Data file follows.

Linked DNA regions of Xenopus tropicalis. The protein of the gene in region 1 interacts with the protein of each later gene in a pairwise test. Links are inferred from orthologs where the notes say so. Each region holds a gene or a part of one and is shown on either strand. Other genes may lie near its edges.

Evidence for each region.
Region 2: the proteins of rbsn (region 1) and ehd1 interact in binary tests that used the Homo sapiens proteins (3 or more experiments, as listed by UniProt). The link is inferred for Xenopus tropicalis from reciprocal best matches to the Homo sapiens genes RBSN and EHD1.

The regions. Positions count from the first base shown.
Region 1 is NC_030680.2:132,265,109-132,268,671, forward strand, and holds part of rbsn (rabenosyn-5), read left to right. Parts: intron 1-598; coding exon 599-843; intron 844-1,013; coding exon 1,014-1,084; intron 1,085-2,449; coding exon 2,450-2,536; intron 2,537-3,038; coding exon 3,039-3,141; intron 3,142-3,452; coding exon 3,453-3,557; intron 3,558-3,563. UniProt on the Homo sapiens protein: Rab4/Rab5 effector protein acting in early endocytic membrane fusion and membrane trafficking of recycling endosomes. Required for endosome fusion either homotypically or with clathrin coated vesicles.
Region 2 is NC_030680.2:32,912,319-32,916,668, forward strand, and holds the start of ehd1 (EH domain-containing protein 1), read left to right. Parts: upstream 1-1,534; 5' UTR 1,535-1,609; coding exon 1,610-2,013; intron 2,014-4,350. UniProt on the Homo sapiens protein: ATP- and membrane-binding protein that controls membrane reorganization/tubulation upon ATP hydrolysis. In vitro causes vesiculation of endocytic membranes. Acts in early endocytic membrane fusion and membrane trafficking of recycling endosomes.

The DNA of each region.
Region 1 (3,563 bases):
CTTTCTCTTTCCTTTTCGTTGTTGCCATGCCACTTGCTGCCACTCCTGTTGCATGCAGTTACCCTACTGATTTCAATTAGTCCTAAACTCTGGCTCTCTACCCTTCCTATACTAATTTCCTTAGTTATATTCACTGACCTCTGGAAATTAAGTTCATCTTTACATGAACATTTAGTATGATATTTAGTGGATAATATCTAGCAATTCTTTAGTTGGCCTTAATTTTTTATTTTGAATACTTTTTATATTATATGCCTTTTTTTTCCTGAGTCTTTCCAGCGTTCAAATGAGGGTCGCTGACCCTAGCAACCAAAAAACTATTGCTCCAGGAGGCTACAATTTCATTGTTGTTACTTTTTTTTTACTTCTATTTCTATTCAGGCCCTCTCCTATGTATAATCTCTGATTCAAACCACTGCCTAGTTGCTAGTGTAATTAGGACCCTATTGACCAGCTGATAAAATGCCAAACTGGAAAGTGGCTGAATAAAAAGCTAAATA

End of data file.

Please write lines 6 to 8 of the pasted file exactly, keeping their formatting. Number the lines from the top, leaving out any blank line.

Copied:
Region 2 is NC_030680.2:32,912,319-32,916,668, forward strand, and holds the start of ehd1 (EH domain-containing protein 1), read left to right. Parts: upstream 1-1,534; 5' UTR 1,535-1,609; coding exon 1,610-2,013; intron 2,014-4,350. UniProt on the Homo sapiens protein: ATP- and membrane-binding protein that controls membrane reorganization/tubulation upon ATP hydrolysis. In vitro causes vesiculation of endocytic membranes. Acts in early endocytic membrane fusion and membrane trafficking of recycling endosomes.

The DNA of each region.
Region 1 (3,563 bases):